Q. Why do my pets need vaccinations?
A. Vaccinations prevent infectious diseases, some of which can be deadly.
Q. What vaccinations should my puppy/dog get?
A. Puppies should be vaccinated against Canine Distemper, Canine Adenovirus Type 1 and 2, Canine Parainfluenza, Canine Parvovirus, Canine Leptospirosis, and Rabies. Vaccines for most of these diseases can be given in a combination shot or separately for a certain disease. Dogs should get boosters for the same diseases as puppies, but can also get vaccinated for Bordetella if you are planning on showing, boarding or grooming your dog.
Q. When should my pet get its vaccines?
A. Puppies: start 6-8 weeks, then every 4 weeks until 3-4 months a (usually a series or 3) Rabies can be done at 4 months. Boosters should be given 1 year later. Rabies is then given every 1-3 years, and every year for most other diseases. We also have a 3 year distemper vaccine available. Kittens start 6-8 weeks, then every 4 weeks until 12 weeks (usually a series of 2 or 3) Rabies can be done at 12-16 weeks. Cats should be revaccinated yearly.
Q. What are the benefits of spaying /neutering?
A. Pets that are spayed or neutered lead healthier, happier lives. Spaying/neutering prevents unwanted litters of puppies and kittens and reduces the number of animals that end up in animal shelters. Neutered male dogs are less likely to mark, roam, get into fights, be shot at, and stolen. Neutered male cats get into fewer fights and don’t spray urine or spread FELV or FIV. Spaying a female dog before her first heat will prevent breast cancer, the most common cancer in dogs. Neutering a young male dog prevents testicular cancer. Spaying or neutering before 5 months can help prevent pets getting overweight.
Q. What about declawing?
A. The best time to declaw is at 3-5 months, at the time the cat is spayed or neutered. Declawing can be done at an older age, but is harder on the cat. The younger and smaller the cat, the faster they recover. At New Ross Veterinary Services, we will only declaw the front. We will not remove rear claws.
Q. What about ear cropping?
A. We do not perform ear crops.
Q. Who do I call if my pet has an emergency?
A. The clinic answering machine will give you the home and/or cell phone number of the Doctor on call or Emergency hospital numbers to call.
Q. Do you make house calls?
A. Yes, we can make house calls and farm calls, but usually require at least 1-2 weeks for scheduling.
Q. Do you treat exotic animals?
A. We treat small mammals, including ferrets, rabbits, and rodents. We do not treat birds, reptiles, or exotic zoo animals at this time.
Q. What Are Heartworms?A. Heartworms are worms that live in a dog’s or cat’s heart and major blood vessels.
Q. Why do my dogs need to be on heartworm prevention year-round?
A. Although mosquitoes (the carriers of heartworm disease) are most active during the warmer months, it can stay warm enough for mosquitoes to survive into November. If your pet is on preventative year round, there is less of a chance that you will forget to start giving your pet’s heartworm preventative when it warms up again. Also, if you should happen to forget to give a month’s dose, continuous heartworm prevention will lesson the risk of developing heartworms, even if your pet was unprotected for a month.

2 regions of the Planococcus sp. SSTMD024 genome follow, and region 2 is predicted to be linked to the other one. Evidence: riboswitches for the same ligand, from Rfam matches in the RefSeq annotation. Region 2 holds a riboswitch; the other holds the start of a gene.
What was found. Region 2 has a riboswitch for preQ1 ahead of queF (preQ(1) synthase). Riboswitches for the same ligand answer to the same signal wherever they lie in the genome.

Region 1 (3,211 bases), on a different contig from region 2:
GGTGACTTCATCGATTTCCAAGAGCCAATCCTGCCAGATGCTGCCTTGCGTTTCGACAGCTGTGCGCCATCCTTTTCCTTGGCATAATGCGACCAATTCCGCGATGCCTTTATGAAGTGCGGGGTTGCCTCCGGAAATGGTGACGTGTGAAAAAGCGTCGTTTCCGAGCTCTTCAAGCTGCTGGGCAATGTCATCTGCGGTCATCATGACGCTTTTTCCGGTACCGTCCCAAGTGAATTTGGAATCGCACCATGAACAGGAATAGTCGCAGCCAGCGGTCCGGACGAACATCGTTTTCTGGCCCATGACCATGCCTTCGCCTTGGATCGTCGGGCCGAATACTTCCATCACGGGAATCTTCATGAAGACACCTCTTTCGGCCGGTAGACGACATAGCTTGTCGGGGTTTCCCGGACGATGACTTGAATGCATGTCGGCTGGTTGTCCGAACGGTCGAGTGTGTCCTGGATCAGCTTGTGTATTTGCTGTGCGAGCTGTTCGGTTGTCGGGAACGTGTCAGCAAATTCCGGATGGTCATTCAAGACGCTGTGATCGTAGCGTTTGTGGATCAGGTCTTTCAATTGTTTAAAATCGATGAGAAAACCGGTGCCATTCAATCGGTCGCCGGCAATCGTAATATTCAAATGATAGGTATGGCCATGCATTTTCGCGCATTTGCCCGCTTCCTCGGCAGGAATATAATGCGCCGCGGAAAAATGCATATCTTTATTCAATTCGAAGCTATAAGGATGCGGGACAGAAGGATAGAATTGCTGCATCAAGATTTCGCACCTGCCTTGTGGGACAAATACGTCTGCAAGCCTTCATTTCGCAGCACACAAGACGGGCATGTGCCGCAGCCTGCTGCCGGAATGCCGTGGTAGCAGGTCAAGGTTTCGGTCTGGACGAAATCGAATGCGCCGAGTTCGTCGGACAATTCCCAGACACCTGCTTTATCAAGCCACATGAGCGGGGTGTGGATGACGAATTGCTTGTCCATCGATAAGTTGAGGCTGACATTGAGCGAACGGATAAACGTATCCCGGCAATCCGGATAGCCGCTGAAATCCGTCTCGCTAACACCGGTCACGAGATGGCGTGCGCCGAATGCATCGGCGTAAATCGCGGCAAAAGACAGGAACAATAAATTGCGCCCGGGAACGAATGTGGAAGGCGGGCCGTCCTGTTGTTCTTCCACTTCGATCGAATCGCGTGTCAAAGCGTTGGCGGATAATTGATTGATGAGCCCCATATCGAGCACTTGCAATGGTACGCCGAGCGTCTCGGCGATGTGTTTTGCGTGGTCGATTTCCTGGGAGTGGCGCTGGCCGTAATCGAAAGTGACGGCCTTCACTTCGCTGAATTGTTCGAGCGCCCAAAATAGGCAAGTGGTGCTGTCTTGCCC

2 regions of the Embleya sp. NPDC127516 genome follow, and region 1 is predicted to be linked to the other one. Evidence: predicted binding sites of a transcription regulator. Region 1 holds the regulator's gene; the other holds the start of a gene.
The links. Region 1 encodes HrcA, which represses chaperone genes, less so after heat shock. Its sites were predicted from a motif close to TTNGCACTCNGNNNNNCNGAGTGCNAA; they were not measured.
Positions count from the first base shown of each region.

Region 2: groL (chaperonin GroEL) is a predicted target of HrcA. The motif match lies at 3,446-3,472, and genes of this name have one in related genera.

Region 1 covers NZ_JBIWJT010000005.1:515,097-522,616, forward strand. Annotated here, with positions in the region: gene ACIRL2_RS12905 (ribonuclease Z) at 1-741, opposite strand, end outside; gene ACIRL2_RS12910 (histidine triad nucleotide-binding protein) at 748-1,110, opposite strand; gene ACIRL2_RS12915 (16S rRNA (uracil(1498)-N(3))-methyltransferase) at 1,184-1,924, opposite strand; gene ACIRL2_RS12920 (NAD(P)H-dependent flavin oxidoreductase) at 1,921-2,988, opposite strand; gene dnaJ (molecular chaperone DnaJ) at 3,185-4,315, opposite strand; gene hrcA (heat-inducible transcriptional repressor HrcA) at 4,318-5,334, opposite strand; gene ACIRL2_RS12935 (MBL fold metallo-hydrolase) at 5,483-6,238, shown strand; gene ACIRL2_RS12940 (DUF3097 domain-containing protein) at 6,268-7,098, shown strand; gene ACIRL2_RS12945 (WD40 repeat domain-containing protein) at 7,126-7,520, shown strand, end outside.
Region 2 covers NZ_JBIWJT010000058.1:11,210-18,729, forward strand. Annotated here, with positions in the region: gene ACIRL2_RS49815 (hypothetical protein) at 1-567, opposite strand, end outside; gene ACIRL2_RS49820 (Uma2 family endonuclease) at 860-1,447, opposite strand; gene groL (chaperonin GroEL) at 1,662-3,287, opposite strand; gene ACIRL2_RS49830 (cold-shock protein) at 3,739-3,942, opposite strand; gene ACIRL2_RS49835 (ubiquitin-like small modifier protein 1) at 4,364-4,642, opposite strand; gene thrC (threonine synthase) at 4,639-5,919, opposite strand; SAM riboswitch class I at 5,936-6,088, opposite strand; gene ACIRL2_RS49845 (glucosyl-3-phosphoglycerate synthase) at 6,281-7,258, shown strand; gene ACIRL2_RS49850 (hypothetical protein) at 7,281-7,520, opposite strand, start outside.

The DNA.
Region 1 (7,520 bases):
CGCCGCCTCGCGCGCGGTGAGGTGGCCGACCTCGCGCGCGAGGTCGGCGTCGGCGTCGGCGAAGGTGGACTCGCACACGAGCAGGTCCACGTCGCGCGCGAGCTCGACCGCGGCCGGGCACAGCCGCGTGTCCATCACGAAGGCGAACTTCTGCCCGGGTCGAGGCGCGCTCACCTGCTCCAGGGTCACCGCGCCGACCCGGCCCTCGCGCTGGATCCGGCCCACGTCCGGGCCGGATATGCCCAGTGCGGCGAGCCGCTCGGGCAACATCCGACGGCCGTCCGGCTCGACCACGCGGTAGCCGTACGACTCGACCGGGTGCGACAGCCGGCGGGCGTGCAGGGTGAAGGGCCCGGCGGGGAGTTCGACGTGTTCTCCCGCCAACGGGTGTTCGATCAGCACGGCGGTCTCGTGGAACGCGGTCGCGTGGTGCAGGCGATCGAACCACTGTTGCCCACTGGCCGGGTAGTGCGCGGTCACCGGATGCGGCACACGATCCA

Q. Why should I buy my heartworm & flea/tick meds from a veterinarian instead of the internet or mail-order?
A. Manufacturers of heartworm and some flea and tick prevention products sell only through licensed veterinarians. Products obtained for sales over the internet may be outdated or labeled for use in other countries. When you purchase product from your veterinarian, the company will uphold all guarantees and warranties, which they will not do if purchased elsewhere. Veterinarians also make sure that the product you choose is the right one for your pet, as the different products work best for certain pets and situations. You can also purchase single doses from us, or return or exchange unused/unexpired products to us if you would like to try a different brand or product. We honor all manufacturer’s coupons and rebates, and many times have them here for our clients to use. We want you to get the best value for your money.Click here for the Flea Pyramid.
Q. What vaccinations should my kitten/cat get?
A. Cats should be vaccinated against Feline Panleukopenia (Feline Distemper), Feline Rhinotracheitis, Feline Calicivirus, and Rabies. Cats that go outdoors, or that have contact with outdoor cats, should also be vaccinated for Feline Leukemia and Feline Immunodeficiency Virus (FIV).
Q. What is the normal body temperature for my dog, cat?
A. The normal rectal temperature for a dog or cat is 100 to 102 degrees Fahrenheit.
Q. Why do indoor pets need rabies vaccinations?
A. In the state of Indiana, the animal most likely to carry rabies is the bat. Between 5 and 10 bats are diagnosed with rabies every year in this state. As bats sometimes like to live in houses, cats can very easily find these bats, particularly if the bat is ill from rabies. An unvaccinated animal in this situation can catch the disease and pass it on to unsuspecting family members. Treatment for rabies can cost thousands of dollars per person, and is fatal if not treated in time.
Q. Who do I call if my pet has an emergency?
A. Dr. Crook can treat some minor emergencies and answer questions after hours. Since the office is not staffed after hours, Dr. Crook is not able to do any bloodwork, x-rays, surgery and anesthesia or any hospitalization or ongoing treatment. If your pet is injured or sick, your pet will receive much better care at an emergency facility. When you call 765-723-1755, the recording will give you phone numbers for some of the emergency hospitals in the area (Indianapolis and Lafayette). For minor emergencies and to ask a question, Dr. Crook’s phone numbers will be listed on the recording. (Dr. Crook is available MOST of the time)